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Questionnaire: Will the New Mortgage Regulations Affect Me?

By: Emma Eilbeck BA (hons) - Updated: 17 Sep 2012 | comments*Discuss
 
Mortgage Market Income Equity Property

With all of the bad press the mortgage market has suffered in the past few years it is not surprising that the government wants to change how the market is regulated and bring in tighter controls over who can get a mortgage.

These new controls are likely to come in the form of the Mortgage Market Review, a discussion paper into how the mortgage market operates and what can be done to fix current problems. If all the suggestions in the review are implemented it will change the landscape of the mortgage market in the UK forever.

And even if the government decide not to implement the measures in 2010 it is only a matter of time before lenders start to adjust their lending policies and follow the guidelines.

Questionnaire

These few questions should help you to determine whether you will be affected by any measures in the review.

1, Are You Self-Employed?

A) Yes I am self-employed and work for myself so find it hard to prove my monthly income.

B) I am not self-employed but work on a commission basis which I cannot always prove.

C) I am not self-employed and have no problem proving my income.

2, How High Are Your Monthly Outgoings?

A) I have quite a large amount of debt and maintain a high standard of living, a lot of my wage goes towards travel expenses and luxuries.

B) I have a lot of monthly outgoings such as travel and credit card debt, but I earn a good wage.

C) I have a large amount of disposable income after accounting for potential mortgage payments.

3, Would You Withdraw Equity From Your Property?

A) I would be relying on paying off my mortgage and other debts by withdrawing equity from my property as it increases in value.

B) I would only look to withdraw equity from my property if I needed the money for home improvements.

C) I would never consider withdrawing equity from my property.

4, What Type Of Mortgage Would You Want?

A) I would need to borrow the whole amount of the property’s value

B) I would be looking to borrow around 90% of the property’s value

C) I do not think I would need to borrow more than 70% of the property’s value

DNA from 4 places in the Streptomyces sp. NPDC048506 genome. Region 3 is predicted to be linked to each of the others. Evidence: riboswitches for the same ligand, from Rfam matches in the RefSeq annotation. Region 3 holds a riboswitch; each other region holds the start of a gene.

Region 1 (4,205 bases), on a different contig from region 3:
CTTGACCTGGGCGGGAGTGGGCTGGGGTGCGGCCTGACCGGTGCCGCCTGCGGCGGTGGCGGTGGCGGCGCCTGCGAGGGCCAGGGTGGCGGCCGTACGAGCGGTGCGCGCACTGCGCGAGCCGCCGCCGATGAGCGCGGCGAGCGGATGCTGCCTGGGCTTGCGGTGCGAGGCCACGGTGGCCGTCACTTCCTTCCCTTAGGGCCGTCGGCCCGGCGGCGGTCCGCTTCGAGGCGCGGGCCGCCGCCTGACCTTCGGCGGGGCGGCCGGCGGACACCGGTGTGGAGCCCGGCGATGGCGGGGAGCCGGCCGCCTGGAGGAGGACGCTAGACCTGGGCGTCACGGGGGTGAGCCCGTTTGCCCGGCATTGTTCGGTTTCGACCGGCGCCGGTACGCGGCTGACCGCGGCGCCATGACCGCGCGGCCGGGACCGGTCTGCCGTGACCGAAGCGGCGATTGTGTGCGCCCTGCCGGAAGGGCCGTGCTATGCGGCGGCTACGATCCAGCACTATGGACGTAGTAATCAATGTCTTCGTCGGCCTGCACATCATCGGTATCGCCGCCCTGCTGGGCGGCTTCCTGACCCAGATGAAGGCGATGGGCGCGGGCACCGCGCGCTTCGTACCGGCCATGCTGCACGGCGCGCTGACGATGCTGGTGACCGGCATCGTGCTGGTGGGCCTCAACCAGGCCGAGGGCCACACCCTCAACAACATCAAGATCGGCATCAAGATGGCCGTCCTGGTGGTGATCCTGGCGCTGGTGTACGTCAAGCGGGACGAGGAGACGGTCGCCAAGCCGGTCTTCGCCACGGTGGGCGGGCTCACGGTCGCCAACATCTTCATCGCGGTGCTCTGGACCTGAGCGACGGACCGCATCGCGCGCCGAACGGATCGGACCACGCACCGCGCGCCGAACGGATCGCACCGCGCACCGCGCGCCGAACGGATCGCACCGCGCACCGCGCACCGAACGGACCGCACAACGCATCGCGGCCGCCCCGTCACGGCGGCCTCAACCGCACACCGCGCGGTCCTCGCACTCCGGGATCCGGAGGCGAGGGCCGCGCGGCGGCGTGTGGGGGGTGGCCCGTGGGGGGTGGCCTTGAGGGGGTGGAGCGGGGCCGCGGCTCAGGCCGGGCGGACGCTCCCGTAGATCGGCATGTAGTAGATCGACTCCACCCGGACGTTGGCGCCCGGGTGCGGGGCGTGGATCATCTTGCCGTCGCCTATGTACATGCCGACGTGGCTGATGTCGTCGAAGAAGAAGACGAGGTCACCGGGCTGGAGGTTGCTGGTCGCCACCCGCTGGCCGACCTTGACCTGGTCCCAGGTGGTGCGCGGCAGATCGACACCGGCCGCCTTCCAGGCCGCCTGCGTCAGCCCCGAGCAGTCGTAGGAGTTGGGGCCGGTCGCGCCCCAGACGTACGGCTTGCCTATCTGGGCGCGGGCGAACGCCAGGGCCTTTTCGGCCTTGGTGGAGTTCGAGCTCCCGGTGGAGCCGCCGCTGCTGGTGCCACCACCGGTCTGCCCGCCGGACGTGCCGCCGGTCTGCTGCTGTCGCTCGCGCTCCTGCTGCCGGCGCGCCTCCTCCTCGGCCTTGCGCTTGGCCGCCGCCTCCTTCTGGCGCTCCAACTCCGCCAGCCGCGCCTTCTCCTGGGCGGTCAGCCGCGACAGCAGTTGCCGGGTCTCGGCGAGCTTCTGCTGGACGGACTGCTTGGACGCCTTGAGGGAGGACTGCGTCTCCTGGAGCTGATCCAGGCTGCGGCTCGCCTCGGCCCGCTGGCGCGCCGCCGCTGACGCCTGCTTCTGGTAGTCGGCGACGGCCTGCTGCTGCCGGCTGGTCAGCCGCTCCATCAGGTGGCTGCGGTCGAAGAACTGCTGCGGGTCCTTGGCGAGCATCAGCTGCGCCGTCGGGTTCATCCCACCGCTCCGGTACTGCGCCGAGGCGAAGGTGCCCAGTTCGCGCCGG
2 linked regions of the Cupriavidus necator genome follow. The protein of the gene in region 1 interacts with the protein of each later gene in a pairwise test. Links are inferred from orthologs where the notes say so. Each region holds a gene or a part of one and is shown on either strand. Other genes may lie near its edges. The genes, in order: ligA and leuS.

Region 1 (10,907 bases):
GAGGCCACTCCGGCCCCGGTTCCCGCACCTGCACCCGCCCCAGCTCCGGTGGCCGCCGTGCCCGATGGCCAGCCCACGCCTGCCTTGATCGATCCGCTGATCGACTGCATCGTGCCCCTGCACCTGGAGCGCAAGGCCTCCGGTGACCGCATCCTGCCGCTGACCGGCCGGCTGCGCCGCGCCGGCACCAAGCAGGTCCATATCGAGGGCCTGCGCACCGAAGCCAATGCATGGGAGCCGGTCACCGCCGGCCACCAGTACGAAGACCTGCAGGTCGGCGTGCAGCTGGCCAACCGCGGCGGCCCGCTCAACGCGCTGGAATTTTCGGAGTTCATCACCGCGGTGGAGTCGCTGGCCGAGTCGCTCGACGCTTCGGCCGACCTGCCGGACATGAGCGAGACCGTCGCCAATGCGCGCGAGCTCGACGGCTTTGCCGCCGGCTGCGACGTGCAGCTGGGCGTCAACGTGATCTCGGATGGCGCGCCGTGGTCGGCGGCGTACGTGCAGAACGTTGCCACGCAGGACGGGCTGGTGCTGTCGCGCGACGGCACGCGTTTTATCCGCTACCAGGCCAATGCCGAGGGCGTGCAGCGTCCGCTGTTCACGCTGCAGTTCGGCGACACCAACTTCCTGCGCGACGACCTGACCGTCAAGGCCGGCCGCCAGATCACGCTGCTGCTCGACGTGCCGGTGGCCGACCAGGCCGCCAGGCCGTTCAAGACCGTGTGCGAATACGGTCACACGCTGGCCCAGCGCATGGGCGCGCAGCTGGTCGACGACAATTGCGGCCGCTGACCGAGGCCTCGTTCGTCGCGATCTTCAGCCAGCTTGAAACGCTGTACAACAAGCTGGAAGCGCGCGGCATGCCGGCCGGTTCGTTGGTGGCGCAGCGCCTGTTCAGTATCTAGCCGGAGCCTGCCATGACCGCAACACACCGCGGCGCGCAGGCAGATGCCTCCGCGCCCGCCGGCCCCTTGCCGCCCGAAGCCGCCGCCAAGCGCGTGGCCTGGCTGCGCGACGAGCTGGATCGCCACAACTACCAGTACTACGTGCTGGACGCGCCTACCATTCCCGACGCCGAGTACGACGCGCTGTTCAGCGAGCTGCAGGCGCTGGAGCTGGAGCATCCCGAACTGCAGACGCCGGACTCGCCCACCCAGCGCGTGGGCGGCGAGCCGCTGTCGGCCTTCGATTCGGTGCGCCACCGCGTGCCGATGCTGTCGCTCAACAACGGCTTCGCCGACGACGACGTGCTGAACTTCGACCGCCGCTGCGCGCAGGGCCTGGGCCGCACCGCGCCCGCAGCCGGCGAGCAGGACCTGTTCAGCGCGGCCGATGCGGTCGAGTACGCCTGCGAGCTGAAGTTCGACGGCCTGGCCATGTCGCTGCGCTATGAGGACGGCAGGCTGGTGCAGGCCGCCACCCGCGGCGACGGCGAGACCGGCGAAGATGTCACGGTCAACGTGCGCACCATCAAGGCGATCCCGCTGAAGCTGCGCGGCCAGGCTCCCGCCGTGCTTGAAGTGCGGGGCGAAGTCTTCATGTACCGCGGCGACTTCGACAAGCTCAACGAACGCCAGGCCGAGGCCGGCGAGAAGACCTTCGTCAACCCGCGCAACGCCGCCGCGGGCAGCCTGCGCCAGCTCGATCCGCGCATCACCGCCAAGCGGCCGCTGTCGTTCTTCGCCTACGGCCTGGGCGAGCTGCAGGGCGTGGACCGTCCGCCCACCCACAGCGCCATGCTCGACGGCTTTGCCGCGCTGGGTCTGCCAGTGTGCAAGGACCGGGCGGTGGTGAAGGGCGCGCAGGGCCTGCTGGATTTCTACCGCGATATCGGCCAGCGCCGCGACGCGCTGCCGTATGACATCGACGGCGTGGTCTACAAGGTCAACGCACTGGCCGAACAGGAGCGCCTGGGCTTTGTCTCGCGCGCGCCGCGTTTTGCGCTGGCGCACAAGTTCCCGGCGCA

Your Answers

If You Answered Mostly A

Mortgage regulation will have an impact on you, so beware. Your first problem is likely to be that you need a self-cert mortgage and cannot prove your income. The government wants to make it impossible for anybody who cannot prove their income to get a mortgage.

Also if your mortgage payments would account for a large chunk of your income the mortgage lender may deem that a mortgage is unaffordable. Under new guidelines lenders will be obliged to go through your finances with a fine toothcomb and if a lender finds you have an expensive hobby that will affect your mortgage payments they may not want to lend to you.

There are also proposals in the regulation to limit the amount of equity a mortgage holder can withdraw from their property, so you will not be able to rely on this to pay off any debts.

Although the new regulation does not recommend a cap on high LTV lending lenders are likely to limit what they will offer you so a 100% LTV mortgage may be out of the questions.

If You Answered Mostly B

You may be impacted by the new regulations depending on your circumstances. You will almost definitely have to prove your income for everything you earn, so you may need to look at how you can get receipts and official pay slips.

You will also have to prove that you can afford your mortgage, this may mean cutting down on your expenditure outside of your mortgage and might mean allowing a financial adviser to sift through your bank accounts. If you need to borrow 90% or less of the property’s value you should have no trouble doing this as long as the property is within your budget.

If You Answered Mostly C

It sounds like you do not have to worry about any new guidelines being brought in. You should have no problem obtaining a mortgage as you will be classed as low risk to the mortgage lender and you do not want to stretch yourself with your outgoings.

The shape of the mortgage market is changing and looks a very different place now from what it did in 2005/2006. Mortgage lenders have lost a huge amount of money by lending irresponsibly and want to make sure they don’t do it again. So it is your job to try and make your finances look as attractive as possible, so they can’t say no.

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